The post-post-Cold War world is well and truly in flux. Conflicting signals are everywhere. Vladimir Putin’s unapologetic Russian nationalism has brought along bits of east Europe, notably Victor Orban’s Hungary and a grudge-wielding conspiracy theorist whose destructive policies seem driven by personal vendetta, the power behind the throne in Poland, PiS chairman Jarosław Kaczyński.

Brexit deflated proponents of the European project. Donald Trump has NATO rightly alarmed. Mr. Putin’s loans to Marine Le Pen’s Front Nationale seek and may attain influence over a Europe teetering on terminal division.

We all see the challenges facing the German chancellor, who looks more tired by the day, after her fateful acceptance of 1.1 million refugees (or was that 890,000?) in the summer of 2015. A narrative is emerging that she “represents what many voters consider the failings of the past.” Her painful audience with the U.S. president could scarcely have bucked her up before the September electoral challenge from the SDP head Martin Schulz, who has the clear and canny benefit of having been away in Brussels and untainted by the immigration wars.

Still, for every Orban in Hungary there is an Austria, where 73-year old Alexander Van der Bellen ultimately won the presidency last December with 53.8 percent over Norbert Hofer, heir to Jörg Haider’s anti-Muslim, anti-immigration Freedom Party. In Bulgaria the center-right has held, with the pro-E.U.-integration (and corruption-plagued) Boyko Borissov likely to retain his premiership after elections at the end of March. Then too there is the Dutch rejection of the nasty, isolated Geert Wilders. It appears the power side of the money/power question could go either way.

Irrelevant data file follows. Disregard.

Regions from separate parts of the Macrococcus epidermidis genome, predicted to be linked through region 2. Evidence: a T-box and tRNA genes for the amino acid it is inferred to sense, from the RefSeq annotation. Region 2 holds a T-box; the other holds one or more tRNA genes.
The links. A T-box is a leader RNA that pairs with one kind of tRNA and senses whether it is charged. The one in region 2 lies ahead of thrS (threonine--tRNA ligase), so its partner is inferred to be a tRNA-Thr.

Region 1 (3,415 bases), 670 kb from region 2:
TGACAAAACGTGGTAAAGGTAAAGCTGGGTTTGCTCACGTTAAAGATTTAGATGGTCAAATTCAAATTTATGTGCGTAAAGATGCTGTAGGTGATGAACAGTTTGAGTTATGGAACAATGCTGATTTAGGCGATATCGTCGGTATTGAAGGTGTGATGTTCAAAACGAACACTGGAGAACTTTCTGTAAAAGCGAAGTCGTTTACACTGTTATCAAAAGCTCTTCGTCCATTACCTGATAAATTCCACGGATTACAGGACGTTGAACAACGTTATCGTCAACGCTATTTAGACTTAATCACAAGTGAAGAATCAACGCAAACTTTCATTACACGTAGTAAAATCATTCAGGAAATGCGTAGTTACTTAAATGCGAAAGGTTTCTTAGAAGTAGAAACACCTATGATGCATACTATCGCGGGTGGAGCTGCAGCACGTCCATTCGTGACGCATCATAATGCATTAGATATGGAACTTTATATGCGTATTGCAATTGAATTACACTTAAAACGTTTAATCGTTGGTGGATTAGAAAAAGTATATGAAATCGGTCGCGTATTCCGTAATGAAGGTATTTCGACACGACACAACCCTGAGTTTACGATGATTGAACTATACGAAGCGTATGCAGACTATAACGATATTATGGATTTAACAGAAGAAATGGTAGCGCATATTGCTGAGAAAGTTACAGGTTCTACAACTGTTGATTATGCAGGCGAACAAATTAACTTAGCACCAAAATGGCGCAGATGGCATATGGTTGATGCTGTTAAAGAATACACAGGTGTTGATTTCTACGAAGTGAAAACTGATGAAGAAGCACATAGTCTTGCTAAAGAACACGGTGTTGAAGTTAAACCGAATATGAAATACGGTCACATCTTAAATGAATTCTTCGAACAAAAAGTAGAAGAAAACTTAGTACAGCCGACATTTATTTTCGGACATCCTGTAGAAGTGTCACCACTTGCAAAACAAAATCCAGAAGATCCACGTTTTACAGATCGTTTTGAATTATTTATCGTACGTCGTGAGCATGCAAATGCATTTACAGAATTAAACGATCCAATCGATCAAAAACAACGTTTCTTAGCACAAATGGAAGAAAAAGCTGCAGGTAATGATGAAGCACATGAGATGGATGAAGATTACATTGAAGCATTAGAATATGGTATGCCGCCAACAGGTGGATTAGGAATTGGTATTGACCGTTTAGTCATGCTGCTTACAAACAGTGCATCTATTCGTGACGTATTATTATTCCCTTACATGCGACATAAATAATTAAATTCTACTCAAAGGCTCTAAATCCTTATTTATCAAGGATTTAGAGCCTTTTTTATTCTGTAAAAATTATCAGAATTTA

An epic, scene-setting battle is being fought right now, before our eyes, and it is historic. After the 25 year lull we called the “post-Cold War,” this is the world-defining struggle for what comes next. It is history on fast-forward. For now, it is hard to see the emerging landscape for the early spring fog. The 7 May runoff in France and September elections in Germany will help to illuminate the path forward.

The potentially good news on this side of the Atlantic is that Donald Trump’s act wears thin as fast a Wal-Mart t-shirt. We have fast come to know him as a slight-of-hand president, a purveyor of diversion, and there is every chance that his dissipation of the common trust will in time bring the country to a crisis that will not end well. In the context of the times we live in, if there could be a worse time for my country to have installed an ignorant, self-involved unsteady hand on the presidential tiller, I can not think of when it would be.

His rank dissimulation may – just may – prevent our president from being trusted long enough to cause physical harm. How we get from here to there is plenty fraught. But surviving the Trump threat won’t be the end of our woes, for they are systemic. We will still be left to repair our system’s corrupted relationship between money and government. A subject for future consideration.